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Scholar's past adds up to a bright future


Plano: Valedictorian headed for Harvard says he's 'normal kid'

Dallas News (06/06/2006)

PLANO – When Jeff Nanney took an interest in sports at the age most youth start playing, he didn't want to be the next Nolan Ryan. He had a desire to break down the game of baseball from a mathematical standpoint.

"He would watch a game so intensely and then come to me with an elaborate synopsis," Jeff's mother, Suzanne O'Malley said. "There was a period when he was obsessed with the math of sports."

Jeff, 18, still watches baseball games as mathematical equations, but he has learned to watch them with his friends for fun. He has learned to enjoy a lot of things, because he mostly knows everything there is to know about them.

"He's always been a 20-questioner," Ms. O'Malley said. "He has to understand something he is interested in completely."

Curiosity has earned the Plano East Senior High School valedictorian many accolades, including being named a 2006 United States Presidential Scholar by the Department of Education. He, along with 140 other graduating high school seniors, will visit Washington, D.C., for an awards ceremony to honor their achievements later this month.

Presidential scholars include one male and one female student from each state, the District of Columbia and Puerto Rico. Also included are U.S. families living abroad. The Department of Education states that these students have demonstrated outstanding academic achievement, artistic excellence, leadership, citizenship, service and contribution to school and community.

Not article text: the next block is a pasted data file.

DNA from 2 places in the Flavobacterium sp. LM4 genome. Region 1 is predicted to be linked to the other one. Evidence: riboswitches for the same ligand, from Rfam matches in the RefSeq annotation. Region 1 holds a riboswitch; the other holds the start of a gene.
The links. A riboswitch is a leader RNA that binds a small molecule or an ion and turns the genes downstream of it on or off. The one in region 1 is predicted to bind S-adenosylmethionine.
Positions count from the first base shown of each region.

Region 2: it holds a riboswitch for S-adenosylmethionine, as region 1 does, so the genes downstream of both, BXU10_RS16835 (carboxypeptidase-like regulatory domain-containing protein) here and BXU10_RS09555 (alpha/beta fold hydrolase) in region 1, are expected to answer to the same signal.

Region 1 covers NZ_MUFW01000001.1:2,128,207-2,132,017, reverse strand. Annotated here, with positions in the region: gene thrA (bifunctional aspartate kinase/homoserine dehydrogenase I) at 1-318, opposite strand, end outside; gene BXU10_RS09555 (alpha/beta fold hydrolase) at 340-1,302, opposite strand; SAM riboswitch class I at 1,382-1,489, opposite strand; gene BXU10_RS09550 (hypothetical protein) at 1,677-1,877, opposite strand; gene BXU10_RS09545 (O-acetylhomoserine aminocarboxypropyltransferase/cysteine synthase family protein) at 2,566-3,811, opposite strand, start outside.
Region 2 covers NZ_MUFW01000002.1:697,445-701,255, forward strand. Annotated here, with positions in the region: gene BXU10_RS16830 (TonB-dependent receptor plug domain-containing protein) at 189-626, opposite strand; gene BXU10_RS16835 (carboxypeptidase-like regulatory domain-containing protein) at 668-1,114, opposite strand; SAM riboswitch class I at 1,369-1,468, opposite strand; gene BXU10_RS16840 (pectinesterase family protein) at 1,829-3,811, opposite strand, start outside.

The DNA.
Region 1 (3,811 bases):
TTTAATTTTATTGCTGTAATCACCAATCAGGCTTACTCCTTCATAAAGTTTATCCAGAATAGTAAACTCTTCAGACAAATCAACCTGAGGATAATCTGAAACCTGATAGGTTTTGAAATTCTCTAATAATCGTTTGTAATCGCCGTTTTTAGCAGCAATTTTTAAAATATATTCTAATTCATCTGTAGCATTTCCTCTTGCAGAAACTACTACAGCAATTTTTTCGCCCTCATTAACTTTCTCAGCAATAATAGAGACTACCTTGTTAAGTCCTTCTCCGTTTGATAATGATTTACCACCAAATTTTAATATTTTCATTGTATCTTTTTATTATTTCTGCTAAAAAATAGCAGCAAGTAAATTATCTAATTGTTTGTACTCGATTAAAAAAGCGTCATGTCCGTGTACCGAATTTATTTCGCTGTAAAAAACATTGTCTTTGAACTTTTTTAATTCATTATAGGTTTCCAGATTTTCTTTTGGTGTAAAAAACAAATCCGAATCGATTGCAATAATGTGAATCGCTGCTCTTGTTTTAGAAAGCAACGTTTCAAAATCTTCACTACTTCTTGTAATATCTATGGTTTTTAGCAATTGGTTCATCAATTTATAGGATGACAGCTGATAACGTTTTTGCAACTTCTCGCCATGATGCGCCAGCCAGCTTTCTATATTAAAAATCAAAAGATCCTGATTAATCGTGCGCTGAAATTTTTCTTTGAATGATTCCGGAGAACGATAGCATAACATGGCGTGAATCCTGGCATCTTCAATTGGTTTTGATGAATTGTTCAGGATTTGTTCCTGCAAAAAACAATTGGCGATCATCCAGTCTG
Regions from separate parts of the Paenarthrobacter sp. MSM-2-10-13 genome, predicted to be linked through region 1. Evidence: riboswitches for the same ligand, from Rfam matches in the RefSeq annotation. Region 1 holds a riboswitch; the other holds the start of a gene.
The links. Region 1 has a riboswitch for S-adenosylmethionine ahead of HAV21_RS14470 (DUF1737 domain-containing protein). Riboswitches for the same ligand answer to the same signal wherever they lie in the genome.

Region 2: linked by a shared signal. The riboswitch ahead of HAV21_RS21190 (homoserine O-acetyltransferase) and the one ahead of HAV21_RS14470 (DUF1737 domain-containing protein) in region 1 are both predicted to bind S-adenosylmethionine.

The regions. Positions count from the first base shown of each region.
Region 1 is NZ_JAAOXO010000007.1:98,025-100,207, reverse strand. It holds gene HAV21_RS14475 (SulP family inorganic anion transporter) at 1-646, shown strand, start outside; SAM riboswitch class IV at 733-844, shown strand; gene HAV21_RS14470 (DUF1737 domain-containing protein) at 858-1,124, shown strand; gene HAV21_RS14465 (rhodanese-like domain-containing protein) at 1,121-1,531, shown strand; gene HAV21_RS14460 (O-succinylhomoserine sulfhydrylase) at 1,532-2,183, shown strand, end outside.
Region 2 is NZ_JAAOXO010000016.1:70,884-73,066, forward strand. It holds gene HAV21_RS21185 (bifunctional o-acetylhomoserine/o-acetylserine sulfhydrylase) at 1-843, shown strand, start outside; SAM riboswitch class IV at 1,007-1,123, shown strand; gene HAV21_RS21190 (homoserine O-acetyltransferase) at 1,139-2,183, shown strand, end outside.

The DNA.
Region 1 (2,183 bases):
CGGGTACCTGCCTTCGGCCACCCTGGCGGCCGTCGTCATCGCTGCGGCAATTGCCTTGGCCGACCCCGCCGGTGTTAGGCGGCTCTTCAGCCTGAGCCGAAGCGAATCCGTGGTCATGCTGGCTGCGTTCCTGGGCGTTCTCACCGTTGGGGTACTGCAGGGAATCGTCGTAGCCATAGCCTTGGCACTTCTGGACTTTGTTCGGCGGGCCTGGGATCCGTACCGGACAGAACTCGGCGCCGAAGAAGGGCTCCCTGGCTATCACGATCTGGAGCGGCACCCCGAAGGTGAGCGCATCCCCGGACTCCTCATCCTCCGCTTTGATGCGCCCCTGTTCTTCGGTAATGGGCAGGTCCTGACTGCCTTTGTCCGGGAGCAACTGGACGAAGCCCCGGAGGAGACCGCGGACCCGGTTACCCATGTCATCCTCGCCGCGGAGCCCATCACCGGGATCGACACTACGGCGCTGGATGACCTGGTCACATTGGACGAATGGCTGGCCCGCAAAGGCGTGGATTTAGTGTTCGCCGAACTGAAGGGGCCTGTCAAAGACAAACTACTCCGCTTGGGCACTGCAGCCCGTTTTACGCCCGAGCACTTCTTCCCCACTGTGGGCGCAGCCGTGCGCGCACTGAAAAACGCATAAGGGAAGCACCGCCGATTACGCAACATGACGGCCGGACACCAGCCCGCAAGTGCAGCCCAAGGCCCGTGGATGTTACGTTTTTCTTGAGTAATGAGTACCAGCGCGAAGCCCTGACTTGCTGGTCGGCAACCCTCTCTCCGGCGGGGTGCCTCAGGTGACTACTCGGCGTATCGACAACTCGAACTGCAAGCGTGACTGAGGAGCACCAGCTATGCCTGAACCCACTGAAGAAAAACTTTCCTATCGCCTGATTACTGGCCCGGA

"People think I study a lot, but I don't," Jeff said. "I just look at myself as a normal kid with a lot of interests."

Jeff, who will attend Harvard University this fall as a math major, began his summer accepting a Plano Trustees Award of Excellence. Throughout his academic career, he has accomplished more than the average "whiz kid."

His resume touts Plano East's highest grade-point average (4.6647) in its 24-year history. He has scored perfectly on the SAT and ACT several times since his freshman year. Jeff also has traveled extensively, competing in national academic competitions.

Scholars were asked to recognize an educator that has influenced their academic careers. Jeff chose the director of his summer program, Max Warshauer, a professor at Texas State University at San Marcos.

It is Jeff's natural leadership qualities coupled with his high IQ that get most people's attention, Dr. Warshauer said.

"Among the top kids all over the country, Jeff stands out. He has deep insight," said Dr. Warshauer, who started Mathworks, a summer enrichment program. "A bright student can make others feel bad, but Jeff doesn't do that."

Jeff will fill his summer break with academic competitions and an internship with Siemen's, researching hearing solutions.

While he sees himself becoming a mathematics professor, Jeff plans to keep his options open.

"I see myself doing a lot of things," he said. "Who knows? Maybe one day there will be a field specializing in the math of baseball."

Mikki Kirby is a Dallas-based freelance writer.